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Is it still surfing, or merely riding waves?

Is it still surfing, or merely riding waves? Photos: (L)Photo: Stephane Lacasa/(R)Screenshot


The Inertia

Another brave soul has thrown their hat into the wave machine market. The standard for all things artificial has been well and truly benchmarked by surf legend Kelly Slater, so the people at SurfLoch must be fairly confident in their ability to match Mr. Slater’s Californian offering. The founders must also be equally confident in the economic viability of such a project; with millions of pounds of investment required, getting an idea like this off the ground is no mean feat, and sustaining it seems an even bigger challenge–just ask all involved in Surf Snowdonia.

But let’s for a minute forget the economic, environmental, and engineering factors involved in creating such a project. What if these wave pools become commonplace? Suppose that one of the early players in the development of artificial waves strikes it big and develops a winning formula that allows artificial waves to reach the masses. Imagine that there was a wave pool in every town. Would you go?

I love surfing. I’m obsessed with it. At every opportunity, I’ll head for the water. Yet I’m not sure if riding carbon copied waves in a very large tank would hold the same appeal. In fact, I know it wouldn’t. I’d give it a go, just to say I had, but the thought of surfing to a schedule is not for me.

The joy of surfing is so much more than catching waves. Gliding along the open face is a happy byproduct of everything else involved. From that first glimpse of the arriving swell as you reach a break, to each fresh layer of wax applied to the board and that first duck dive, it’s a visceral process. The anticipation and unpredictability of a fresh swell and the buzz in the air when quality surf is on its way all help to make surfing an addictive routine.

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Strip surfing down to its bare bones, and you’re left with just the wave itself. Surf culture becomes irrelevant. Years of wave riding history are made obsolete. Isolating the wave itself removes people from the surf experience. How many of us have made good friends through a shared passion of surfing? Whether we’ve been welcomed into homes as traveling surfers or struck up a healthy debate over the best waves in the Southern hemisphere, how much of this would exist if we were booked in to surf for an hour at 7 pm every other Friday?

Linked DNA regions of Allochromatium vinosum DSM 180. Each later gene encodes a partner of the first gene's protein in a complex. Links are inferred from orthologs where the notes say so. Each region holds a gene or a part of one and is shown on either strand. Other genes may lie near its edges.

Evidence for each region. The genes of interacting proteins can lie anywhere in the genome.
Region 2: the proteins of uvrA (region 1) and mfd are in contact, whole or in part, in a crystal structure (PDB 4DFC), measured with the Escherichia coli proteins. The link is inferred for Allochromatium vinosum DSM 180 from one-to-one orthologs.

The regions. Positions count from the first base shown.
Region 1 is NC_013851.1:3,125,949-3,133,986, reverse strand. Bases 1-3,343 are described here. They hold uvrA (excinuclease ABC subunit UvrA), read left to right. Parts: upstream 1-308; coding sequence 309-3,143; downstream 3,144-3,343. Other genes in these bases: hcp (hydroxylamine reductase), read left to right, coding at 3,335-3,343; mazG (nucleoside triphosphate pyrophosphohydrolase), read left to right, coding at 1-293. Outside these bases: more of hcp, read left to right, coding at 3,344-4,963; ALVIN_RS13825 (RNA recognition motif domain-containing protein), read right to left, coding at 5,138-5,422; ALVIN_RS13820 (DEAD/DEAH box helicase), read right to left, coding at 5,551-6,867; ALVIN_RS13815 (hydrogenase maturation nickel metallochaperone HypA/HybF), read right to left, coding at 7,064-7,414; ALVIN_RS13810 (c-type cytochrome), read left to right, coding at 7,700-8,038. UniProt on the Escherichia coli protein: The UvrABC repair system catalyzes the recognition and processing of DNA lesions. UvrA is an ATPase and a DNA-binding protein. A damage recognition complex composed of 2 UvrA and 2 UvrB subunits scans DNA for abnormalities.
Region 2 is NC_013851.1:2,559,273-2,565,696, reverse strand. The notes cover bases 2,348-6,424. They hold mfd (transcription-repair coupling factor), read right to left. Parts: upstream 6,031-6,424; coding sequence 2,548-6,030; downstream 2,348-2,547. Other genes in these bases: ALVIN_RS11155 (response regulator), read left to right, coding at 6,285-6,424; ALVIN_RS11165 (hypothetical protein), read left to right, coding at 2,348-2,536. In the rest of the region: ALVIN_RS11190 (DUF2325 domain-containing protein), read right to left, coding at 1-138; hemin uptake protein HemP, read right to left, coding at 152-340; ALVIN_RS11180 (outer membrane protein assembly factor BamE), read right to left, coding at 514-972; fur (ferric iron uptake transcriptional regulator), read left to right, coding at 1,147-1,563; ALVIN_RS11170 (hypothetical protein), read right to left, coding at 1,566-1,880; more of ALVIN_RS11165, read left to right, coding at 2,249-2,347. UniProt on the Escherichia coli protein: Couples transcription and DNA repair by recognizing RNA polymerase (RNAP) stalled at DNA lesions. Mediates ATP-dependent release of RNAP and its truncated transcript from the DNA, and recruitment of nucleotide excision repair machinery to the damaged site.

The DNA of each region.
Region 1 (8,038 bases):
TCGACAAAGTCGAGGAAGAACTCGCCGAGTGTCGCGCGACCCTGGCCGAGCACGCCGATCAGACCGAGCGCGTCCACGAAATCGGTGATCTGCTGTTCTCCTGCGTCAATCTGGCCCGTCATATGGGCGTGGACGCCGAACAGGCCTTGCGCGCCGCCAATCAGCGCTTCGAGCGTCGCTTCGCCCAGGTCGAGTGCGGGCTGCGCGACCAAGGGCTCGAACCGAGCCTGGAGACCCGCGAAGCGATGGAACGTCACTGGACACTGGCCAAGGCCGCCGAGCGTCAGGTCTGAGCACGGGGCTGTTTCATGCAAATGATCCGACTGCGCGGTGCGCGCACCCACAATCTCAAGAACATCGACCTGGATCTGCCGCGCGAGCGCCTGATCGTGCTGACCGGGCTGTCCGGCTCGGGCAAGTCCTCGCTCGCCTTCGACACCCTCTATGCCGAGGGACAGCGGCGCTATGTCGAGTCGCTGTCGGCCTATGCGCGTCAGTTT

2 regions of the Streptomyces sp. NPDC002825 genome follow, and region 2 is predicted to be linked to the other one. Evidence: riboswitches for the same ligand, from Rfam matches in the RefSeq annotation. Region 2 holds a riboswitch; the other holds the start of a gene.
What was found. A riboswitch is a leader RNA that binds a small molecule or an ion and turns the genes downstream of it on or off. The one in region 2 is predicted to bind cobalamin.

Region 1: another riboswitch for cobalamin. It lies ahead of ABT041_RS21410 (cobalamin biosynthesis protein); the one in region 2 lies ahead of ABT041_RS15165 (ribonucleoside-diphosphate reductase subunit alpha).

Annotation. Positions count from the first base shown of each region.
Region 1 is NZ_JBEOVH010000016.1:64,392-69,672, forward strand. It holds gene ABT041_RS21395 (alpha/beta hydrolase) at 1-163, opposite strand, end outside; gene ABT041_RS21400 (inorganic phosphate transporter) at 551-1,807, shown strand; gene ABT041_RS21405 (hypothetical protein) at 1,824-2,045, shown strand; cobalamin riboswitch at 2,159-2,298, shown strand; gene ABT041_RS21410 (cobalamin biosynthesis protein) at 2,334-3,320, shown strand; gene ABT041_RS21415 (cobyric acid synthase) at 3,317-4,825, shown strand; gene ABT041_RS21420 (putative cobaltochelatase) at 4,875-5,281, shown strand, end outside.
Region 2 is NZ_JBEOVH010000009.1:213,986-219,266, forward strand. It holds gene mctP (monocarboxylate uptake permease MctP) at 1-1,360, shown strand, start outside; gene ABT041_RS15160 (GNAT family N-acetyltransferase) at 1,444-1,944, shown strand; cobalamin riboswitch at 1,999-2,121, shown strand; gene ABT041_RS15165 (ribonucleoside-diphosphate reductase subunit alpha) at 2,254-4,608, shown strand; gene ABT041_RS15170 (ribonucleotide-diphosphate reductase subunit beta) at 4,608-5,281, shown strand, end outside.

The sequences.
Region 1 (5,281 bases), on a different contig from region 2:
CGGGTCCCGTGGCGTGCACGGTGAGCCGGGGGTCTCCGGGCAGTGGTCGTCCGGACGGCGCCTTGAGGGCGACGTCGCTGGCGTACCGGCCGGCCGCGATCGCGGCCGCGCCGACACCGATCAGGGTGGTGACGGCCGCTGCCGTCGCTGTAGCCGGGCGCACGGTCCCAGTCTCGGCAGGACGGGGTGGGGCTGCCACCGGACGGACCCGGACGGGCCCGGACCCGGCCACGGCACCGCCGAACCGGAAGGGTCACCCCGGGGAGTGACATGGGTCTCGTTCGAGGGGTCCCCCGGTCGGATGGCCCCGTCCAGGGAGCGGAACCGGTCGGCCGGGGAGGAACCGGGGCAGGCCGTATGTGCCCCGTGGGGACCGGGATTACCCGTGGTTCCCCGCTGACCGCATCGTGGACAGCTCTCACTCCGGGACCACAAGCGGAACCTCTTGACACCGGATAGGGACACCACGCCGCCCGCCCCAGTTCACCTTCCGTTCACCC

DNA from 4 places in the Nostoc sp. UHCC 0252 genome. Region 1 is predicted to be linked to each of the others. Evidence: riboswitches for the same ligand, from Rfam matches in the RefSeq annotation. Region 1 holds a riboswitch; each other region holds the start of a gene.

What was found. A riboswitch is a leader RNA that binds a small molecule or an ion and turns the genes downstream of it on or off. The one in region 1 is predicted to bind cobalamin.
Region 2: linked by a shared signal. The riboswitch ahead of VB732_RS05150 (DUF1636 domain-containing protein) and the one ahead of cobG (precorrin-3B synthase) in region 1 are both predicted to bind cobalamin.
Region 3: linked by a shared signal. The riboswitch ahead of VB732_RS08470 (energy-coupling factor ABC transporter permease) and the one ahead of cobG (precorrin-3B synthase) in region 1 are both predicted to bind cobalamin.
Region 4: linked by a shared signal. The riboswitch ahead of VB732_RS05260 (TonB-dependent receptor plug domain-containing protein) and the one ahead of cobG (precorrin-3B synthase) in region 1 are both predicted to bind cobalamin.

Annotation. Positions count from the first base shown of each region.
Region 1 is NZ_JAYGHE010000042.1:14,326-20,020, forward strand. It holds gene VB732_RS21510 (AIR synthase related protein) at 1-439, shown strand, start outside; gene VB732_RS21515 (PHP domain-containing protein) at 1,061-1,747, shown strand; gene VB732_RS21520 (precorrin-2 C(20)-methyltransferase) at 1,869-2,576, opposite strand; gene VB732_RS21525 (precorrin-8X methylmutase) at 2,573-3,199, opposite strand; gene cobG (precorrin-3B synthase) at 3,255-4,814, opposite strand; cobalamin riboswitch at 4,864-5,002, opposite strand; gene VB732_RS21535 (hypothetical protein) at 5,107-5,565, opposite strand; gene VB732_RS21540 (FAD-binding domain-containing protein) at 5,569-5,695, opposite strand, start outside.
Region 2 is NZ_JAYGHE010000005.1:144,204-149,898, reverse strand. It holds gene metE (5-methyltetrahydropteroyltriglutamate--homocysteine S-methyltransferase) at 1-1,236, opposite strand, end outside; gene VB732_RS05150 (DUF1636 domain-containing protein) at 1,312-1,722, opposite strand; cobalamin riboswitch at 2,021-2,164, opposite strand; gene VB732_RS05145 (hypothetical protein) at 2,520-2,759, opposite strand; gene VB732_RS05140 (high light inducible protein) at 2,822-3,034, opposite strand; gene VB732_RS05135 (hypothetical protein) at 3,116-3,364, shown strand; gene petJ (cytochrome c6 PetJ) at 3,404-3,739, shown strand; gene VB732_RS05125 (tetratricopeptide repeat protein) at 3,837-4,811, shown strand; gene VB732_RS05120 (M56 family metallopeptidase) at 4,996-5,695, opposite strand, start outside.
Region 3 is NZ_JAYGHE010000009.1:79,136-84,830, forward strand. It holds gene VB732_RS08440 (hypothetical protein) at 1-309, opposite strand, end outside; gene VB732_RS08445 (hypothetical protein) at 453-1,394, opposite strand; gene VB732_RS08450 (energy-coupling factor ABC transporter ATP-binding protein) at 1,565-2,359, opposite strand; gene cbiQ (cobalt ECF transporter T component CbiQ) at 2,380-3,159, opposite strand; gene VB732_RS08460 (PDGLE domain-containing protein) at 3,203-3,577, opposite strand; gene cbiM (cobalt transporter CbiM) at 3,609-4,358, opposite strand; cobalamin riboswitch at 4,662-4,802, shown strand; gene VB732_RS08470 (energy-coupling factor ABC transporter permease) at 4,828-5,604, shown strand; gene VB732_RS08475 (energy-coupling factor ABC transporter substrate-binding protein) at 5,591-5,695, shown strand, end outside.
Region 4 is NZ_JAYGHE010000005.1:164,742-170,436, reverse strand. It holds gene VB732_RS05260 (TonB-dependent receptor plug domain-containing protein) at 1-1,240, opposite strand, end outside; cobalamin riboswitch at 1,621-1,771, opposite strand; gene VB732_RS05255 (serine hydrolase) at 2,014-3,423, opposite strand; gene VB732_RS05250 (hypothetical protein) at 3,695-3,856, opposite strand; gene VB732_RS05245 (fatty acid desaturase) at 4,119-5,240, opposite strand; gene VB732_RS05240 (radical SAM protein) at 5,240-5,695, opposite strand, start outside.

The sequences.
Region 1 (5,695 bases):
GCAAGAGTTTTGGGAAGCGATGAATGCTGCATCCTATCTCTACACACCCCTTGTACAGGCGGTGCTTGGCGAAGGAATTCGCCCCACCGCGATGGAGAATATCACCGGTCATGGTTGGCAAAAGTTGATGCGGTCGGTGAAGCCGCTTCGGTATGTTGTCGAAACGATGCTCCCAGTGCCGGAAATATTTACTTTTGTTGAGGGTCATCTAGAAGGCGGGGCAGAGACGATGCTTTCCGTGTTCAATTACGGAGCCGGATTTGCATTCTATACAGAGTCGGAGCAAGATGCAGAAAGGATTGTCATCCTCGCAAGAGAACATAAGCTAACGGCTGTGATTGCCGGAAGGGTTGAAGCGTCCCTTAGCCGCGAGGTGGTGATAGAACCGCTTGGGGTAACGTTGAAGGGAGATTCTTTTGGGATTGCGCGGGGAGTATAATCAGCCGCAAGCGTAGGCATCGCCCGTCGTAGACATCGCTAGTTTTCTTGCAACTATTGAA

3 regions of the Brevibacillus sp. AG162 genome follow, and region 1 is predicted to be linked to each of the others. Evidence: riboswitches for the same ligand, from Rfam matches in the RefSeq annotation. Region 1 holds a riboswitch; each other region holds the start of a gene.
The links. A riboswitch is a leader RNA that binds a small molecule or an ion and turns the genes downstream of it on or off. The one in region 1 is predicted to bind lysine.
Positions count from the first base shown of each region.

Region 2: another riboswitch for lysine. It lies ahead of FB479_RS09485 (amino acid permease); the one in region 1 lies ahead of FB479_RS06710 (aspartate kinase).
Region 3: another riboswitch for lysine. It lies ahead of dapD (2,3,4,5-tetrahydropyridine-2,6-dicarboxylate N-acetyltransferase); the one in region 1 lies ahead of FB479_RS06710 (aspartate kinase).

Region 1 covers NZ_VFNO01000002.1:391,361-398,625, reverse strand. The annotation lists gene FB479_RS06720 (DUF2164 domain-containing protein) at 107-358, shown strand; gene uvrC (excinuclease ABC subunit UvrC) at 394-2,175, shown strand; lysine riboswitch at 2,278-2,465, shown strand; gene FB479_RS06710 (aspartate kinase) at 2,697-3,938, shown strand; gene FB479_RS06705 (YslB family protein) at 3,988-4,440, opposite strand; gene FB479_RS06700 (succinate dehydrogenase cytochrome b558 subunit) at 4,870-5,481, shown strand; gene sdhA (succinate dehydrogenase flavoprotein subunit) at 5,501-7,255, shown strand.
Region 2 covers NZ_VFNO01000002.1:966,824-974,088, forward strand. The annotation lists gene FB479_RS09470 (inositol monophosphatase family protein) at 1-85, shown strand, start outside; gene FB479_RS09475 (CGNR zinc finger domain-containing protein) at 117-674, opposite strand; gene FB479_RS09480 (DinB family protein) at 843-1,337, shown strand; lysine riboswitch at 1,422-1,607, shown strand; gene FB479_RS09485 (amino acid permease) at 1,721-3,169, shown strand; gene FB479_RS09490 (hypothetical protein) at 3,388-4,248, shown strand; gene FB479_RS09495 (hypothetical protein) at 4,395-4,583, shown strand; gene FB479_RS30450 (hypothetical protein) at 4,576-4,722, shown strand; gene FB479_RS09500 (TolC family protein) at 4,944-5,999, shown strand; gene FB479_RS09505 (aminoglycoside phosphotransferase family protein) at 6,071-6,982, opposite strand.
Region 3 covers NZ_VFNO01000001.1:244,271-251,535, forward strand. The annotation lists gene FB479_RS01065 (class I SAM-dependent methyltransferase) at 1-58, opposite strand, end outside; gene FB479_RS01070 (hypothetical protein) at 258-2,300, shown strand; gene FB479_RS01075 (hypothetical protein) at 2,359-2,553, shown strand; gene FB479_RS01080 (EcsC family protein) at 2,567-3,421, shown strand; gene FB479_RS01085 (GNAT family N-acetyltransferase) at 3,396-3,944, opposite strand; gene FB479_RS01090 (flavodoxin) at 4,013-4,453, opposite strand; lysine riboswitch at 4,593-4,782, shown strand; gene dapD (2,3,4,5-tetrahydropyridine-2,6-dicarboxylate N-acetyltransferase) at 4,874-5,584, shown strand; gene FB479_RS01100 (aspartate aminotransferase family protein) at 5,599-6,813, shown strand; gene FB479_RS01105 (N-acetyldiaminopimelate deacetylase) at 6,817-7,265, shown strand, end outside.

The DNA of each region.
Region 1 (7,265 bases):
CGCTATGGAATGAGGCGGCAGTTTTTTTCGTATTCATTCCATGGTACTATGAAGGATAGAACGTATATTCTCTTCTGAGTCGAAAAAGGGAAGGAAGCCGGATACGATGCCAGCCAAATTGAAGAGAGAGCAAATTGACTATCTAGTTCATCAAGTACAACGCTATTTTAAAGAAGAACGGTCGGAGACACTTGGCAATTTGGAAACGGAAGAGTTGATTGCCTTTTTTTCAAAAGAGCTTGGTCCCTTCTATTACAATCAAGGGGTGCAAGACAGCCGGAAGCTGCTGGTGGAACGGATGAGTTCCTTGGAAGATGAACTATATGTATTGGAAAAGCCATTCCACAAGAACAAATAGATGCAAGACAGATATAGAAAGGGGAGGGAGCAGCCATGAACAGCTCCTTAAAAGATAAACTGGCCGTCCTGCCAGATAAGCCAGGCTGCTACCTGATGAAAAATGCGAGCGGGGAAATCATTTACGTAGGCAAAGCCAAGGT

I hear the argument that as a tool for learning and improvement, wave pools have their benefits. They may even repress some of the crowds cluttering up an already overpopulated ocean. But how valid is the improvement on an entirely predicable wave? Much of surfing is instinct. Does surfing endlessly identical waves actually suppress some of this natural instinct, making it harder to adapt when you head back to the sea?

I think my feelings on this are best summed up by my experiences of surfing in the UK. England is far from tropical. Even at the height of the summer, British people use the word “warm” in a slightly different context to the rest of the world. Preparing for a surf often involves huddling behind a car door in a desperate attempt to escape the biting wind charging across the Atlantic Ocean. The UK does get better surf than it is usually credited with, but it also gets its fair share of crappy waves. It’s not uncommon to spend a frustrating few hours paddling around hunting out the one wave that isn’t closing out, and then when it does arrive, messing up your take off because the cold has sapped all sensation in the lower portion of your body. Despite all this, it remains an enjoyable experience. An experience I wouldn’t trade for ten guaranteed waves in an artificial wave pool.

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By their very nature, surf spots are usually in stunning locations. The backdrop to a surf session is more often than not an image worthy of hanging on a wall. We dream of visiting tropical locations to ride their waves. Nobody fantasizes about surfing in chlorinated water. Could you get excited about planning a surf trip to Dubai? It’s a faceless, consumerist, sweatbox that endlessly tries to give people a slice of those things they think they want.

In the very extreme, surfing is about survival. Most of us will have had times we can recount where we’ve been in situations that at best tested us, and at worst put our very existence in danger. It can be scary, but nothing (legal) comes close to the euphoria of successfully coming out the other side of a sketchy situation. There’s not going to be much risk to safety in a well guarded swimming pool, apart from perhaps the odd chipped tooth. I can almost picture the scene: boardshort wearing lifeguards sitting high on their chairs, incessantly whistling at those who’ve dared to try and escape the conveyor belt of waves being pumped into the pool.

The make up of surfing is different wherever you go. Warm water, blue water, or murky brown water, they all play a part in defining our involvement. Remove this and you saturate the hell out of surfing. In fact, it fails to be surfing. Instead, it is merely wave riding–and that’s not what I signed up for.

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